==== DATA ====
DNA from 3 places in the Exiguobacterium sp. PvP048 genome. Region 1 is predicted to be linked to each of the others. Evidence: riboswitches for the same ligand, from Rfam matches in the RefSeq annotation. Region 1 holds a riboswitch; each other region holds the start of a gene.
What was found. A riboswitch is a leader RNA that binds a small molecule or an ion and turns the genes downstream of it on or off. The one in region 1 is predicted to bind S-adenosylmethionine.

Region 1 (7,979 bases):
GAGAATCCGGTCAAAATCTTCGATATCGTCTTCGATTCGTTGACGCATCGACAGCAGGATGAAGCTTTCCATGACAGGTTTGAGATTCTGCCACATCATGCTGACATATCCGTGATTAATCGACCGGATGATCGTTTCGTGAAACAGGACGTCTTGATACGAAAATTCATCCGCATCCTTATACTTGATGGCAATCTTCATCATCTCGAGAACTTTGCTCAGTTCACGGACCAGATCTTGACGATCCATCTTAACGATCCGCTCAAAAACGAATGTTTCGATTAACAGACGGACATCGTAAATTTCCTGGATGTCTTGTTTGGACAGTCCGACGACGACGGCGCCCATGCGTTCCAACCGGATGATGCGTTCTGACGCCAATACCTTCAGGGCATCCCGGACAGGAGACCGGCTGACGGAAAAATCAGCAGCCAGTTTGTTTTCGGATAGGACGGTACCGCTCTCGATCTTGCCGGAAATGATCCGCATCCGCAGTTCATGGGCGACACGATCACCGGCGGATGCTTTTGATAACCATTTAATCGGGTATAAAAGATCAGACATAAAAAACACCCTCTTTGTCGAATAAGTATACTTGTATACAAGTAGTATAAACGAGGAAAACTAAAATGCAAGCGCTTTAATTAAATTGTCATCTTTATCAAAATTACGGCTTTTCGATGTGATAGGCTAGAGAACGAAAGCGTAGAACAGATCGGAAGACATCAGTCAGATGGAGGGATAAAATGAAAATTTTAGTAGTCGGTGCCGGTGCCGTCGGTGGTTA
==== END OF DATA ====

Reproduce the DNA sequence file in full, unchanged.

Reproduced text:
DNA from 3 places in the Exiguobacterium sp. PvP048 genome. Region 1 is predicted to be linked to each of the others. Evidence: riboswitches for the same ligand, from Rfam matches in the RefSeq annotation. Region 1 holds a riboswitch; each other region holds the start of a gene.
What was found. A riboswitch is a leader RNA that binds a small molecule or an ion and turns the genes downstream of it on or off. The one in region 1 is predicted to bind S-adenosylmethionine.

Region 1 (7,979 bases):
GAGAATCCGGTCAAAATCTTCGATATCGTCTTCGATTCGTTGACGCATCGACAGCAGGATGAAGCTTTCCATGACAGGTTTGAGATTCTGCCACATCATGCTGACATATCCGTGATTAATCGACCGGATGATCGTTTCGTGAAACAGGACGTCTTGATACGAAAATTCATCCGCATCCTTATACTTGATGGCAATCTTCATCATCTCGAGAACTTTGCTCAGTTCACGGACCAGATCTTGACGATCCATCTTAACGATCCGCTCAAAAACGAATGTTTCGATTAACAGACGGACATCGTAAATTTCCTGGATGTCTTGTTTGGACAGTCCGACGACGACGGCGCCCATGCGTTCCAACCGGATGATGCGTTCTGACGCCAATACCTTCAGGGCATCCCGGACAGGAGACCGGCTGACGGAAAAATCAGCAGCCAGTTTGTTTTCGGATAGGACGGTACCGCTCTCGATCTTGCCGGAAATGATCCGCATCCGCAGTTCATGGGCGACACGATCACCGGCGGATGCTTTTGATAACCATTTAATCGGGTATAAAAGATCAGACATAAAAAACACCCTCTTTGTCGAATAAGTATACTTGTATACAAGTAGTATAAACGAGGAAAACTAAAATGCAAGCGCTTTAATTAAATTGTCATCTTTATCAAAATTACGGCTTTTCGATGTGATAGGCTAGAGAACGAAAGCGTAGAACAGATCGGAAGACATCAGTCAGATGGAGGGATAAAATGAAAATTTTAGTAGTCGGTGCCGGTGCCGTCGGTGGTTA